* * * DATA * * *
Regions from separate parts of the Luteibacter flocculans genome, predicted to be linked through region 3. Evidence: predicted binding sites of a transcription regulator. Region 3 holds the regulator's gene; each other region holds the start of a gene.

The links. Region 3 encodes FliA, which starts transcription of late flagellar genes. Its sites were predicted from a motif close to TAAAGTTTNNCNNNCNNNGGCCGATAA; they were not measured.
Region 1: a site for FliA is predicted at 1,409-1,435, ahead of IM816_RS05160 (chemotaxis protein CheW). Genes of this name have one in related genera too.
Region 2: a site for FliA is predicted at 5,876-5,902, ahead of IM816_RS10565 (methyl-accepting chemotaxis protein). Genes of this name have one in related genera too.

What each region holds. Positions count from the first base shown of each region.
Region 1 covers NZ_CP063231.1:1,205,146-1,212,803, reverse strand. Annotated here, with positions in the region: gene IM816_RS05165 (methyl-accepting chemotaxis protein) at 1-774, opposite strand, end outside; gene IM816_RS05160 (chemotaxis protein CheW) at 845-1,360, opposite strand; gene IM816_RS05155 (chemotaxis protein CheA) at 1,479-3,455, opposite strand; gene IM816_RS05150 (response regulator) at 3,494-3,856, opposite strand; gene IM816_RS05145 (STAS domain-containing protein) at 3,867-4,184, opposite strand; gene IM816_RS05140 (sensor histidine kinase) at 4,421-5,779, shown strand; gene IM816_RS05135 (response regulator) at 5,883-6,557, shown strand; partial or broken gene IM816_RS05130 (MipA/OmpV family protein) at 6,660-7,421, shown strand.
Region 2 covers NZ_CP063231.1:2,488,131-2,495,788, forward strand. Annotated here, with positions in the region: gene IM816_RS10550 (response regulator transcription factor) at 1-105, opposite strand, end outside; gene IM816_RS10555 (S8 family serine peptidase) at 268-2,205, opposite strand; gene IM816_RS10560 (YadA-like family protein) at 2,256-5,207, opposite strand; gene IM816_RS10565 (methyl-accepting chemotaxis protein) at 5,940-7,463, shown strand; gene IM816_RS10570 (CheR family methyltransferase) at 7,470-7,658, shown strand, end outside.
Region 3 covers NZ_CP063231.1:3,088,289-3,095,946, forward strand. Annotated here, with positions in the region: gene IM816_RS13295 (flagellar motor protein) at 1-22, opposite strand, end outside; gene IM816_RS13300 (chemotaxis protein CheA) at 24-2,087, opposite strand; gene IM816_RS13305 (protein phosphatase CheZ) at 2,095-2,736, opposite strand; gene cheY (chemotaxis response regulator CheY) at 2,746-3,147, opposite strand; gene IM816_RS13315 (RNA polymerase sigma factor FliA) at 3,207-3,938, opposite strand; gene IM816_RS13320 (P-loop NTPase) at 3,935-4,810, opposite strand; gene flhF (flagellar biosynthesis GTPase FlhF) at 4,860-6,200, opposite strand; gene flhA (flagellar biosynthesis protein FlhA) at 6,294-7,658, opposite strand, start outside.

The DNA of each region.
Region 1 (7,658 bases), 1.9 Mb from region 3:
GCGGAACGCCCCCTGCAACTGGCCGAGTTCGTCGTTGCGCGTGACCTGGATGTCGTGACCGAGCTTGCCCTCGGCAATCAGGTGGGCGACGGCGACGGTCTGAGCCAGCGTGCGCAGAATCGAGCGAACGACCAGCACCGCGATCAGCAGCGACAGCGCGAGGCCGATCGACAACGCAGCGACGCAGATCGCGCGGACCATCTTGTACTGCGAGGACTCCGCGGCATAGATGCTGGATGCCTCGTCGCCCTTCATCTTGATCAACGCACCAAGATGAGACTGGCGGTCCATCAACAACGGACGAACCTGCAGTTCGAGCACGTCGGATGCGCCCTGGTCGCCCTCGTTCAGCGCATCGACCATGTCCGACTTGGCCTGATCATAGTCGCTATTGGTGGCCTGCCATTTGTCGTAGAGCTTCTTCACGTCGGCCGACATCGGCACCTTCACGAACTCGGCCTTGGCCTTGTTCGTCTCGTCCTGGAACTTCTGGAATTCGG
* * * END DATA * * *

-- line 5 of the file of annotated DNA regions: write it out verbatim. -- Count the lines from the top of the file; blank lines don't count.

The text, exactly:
What each region holds. Positions count from the first base shown of each region.